Current research is underway that involves engineering pancreatic beta cells, which are activated by blue light that causes the cells to increase the amount of insulin produced.
Diabetes currently affects more than 30 million Americans and is the cause of 4.1 million cases of diabetic retinopathy in the United States . The beta cells in type I diabetes are destroyed by the immune system resulting in a complete lack of production of insulin, which is a hormone that plays a critical role in specifically controlling the circulating glucose levels. Researchers were looking for a new method of increasing insulin production while keeping the crucial real-time link between the release of insulin and concentration of glucose in the bloodstream.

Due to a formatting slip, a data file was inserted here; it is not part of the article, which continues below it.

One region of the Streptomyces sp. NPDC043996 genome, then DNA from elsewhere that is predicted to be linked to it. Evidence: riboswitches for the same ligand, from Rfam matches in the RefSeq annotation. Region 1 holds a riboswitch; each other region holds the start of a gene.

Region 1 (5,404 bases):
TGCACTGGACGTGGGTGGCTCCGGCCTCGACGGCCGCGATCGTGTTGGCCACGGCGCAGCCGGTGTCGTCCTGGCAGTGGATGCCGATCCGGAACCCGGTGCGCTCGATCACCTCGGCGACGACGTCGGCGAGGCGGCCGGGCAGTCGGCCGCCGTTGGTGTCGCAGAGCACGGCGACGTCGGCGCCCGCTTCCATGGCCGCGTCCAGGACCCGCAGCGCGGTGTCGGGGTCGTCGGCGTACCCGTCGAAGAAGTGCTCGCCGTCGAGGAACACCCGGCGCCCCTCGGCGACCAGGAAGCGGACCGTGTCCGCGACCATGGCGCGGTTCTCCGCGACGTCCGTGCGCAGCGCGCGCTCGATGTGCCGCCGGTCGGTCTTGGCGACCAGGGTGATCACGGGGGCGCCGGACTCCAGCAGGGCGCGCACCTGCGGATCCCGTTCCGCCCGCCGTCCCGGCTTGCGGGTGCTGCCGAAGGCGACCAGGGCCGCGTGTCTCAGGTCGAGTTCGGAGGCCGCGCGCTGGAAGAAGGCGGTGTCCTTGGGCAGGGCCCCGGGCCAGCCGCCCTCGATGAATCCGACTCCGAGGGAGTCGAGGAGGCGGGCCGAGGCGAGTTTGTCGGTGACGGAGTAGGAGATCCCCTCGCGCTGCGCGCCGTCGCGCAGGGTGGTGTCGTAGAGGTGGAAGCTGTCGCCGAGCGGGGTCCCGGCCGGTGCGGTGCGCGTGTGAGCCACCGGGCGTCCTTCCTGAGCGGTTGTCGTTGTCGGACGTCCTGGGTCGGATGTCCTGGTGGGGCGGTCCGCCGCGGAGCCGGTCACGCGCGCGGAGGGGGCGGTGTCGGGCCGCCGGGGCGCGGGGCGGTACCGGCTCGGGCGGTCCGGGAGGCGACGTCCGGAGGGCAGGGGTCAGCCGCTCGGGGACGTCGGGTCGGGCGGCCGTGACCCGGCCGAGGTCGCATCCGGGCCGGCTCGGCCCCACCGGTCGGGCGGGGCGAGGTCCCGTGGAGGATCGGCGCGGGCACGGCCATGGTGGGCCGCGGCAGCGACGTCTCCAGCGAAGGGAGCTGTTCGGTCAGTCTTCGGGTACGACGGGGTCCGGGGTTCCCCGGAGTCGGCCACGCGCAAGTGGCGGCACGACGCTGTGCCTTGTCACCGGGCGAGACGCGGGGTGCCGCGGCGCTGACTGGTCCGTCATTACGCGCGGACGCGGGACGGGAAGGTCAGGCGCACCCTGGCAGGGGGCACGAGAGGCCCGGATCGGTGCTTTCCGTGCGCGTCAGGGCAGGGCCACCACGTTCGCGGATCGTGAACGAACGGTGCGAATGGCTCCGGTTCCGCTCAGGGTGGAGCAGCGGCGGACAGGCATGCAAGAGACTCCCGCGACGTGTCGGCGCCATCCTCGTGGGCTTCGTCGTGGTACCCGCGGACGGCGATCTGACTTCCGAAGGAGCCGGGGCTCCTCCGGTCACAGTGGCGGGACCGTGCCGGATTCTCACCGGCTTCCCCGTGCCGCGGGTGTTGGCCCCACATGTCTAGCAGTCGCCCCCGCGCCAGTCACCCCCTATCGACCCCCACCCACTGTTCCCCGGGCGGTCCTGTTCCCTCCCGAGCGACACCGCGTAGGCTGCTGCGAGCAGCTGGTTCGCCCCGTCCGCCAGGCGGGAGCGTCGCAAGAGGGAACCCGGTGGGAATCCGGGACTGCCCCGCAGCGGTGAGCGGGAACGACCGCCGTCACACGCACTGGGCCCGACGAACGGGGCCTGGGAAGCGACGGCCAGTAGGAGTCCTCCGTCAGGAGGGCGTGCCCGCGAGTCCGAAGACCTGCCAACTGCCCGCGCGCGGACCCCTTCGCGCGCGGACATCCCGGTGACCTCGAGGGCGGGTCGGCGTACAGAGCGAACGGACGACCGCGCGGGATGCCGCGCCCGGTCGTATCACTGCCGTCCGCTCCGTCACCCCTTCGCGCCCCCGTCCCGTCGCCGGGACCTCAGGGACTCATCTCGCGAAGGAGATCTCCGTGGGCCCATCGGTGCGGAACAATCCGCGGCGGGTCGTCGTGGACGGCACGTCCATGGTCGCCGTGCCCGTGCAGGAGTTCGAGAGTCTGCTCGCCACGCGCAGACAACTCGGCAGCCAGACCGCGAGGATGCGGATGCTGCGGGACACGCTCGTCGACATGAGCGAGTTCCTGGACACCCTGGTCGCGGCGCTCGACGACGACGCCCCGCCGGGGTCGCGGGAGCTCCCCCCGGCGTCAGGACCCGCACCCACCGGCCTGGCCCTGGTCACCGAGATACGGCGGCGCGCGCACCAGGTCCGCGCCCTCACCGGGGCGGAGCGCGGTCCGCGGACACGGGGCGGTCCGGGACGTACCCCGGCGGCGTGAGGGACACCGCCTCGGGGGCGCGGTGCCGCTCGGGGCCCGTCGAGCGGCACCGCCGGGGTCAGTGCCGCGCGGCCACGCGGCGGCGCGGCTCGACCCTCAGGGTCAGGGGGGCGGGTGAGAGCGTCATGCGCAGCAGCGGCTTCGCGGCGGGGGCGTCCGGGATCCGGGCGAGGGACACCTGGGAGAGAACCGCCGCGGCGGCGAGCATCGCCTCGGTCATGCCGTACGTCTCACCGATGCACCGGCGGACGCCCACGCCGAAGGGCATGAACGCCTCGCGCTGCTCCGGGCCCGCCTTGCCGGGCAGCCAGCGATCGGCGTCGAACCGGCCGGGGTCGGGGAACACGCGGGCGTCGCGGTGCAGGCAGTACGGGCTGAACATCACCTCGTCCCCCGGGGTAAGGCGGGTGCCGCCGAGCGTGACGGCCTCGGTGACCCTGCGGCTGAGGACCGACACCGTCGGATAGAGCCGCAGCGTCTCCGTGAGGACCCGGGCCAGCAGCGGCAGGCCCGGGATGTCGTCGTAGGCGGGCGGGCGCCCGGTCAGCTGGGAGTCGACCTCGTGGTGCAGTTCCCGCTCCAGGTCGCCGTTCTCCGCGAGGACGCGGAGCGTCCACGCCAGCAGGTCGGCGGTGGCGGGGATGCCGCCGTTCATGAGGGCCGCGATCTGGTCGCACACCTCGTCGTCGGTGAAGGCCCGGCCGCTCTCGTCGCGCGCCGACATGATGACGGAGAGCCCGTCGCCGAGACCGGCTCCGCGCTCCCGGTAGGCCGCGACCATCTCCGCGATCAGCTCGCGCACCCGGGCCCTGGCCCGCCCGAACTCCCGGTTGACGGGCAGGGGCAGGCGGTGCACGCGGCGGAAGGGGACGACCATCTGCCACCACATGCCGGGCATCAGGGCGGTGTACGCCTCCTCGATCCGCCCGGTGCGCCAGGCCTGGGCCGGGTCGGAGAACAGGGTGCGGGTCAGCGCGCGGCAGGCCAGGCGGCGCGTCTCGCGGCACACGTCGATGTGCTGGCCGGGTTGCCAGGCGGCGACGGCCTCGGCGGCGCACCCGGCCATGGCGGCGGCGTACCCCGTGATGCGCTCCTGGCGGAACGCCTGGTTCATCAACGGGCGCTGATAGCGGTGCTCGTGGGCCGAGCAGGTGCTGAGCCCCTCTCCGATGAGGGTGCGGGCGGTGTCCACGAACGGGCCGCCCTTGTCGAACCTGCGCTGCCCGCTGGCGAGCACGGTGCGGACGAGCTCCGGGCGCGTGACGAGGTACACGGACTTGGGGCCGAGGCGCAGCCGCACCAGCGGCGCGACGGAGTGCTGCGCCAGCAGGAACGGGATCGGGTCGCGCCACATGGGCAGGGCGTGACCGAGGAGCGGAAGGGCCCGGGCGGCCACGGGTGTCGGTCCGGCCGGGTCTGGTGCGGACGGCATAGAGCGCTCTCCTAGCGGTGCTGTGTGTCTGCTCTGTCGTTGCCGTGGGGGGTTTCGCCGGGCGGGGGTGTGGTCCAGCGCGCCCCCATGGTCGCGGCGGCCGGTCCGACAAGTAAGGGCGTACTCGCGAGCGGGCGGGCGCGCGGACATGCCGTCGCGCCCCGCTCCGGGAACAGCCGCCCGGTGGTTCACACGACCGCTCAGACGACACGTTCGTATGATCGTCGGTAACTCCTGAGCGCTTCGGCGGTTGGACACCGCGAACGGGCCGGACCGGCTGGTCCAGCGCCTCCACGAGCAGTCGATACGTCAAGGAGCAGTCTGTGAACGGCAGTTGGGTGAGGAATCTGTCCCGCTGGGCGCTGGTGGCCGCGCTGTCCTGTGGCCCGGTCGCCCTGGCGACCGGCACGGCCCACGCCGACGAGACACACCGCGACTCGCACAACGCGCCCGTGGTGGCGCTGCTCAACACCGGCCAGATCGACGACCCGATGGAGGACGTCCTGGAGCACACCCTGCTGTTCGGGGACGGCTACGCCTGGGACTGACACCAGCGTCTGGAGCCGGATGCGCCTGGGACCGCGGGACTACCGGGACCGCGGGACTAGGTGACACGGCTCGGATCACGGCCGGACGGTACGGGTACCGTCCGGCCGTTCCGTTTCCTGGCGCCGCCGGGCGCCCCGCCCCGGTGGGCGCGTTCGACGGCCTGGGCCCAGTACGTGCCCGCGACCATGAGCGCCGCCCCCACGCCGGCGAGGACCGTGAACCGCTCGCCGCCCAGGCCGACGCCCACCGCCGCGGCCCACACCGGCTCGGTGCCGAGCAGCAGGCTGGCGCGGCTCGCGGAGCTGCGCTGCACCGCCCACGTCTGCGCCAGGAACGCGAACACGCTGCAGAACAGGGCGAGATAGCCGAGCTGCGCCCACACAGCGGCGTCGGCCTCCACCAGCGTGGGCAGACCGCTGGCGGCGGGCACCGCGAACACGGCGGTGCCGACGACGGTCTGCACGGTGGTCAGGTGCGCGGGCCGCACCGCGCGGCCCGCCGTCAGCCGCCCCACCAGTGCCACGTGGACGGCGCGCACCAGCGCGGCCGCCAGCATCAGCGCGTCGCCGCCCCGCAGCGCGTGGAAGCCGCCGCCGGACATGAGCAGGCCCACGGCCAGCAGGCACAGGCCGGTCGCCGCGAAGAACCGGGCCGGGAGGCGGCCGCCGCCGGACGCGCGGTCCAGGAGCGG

The Tufts University researchers successfully transplanted the pancreatic beta cells they engineered under the skin of diabetic mice and then exposed the mice to blue light. The result was the two to three times increase in the amount of insulin that was produced. The blue light acted as a "genetic switch" that turned on the adenylate cyclase gene within the pancreatic beta cells.
Researchers are encouraged by initial study findings and hope that additional studies will eventually result in the therapy allowing the body to regulate insulin levels without continuous monitoring and avoiding the peaks and valleys of blood sugar levels that come with the current insulin therapies.*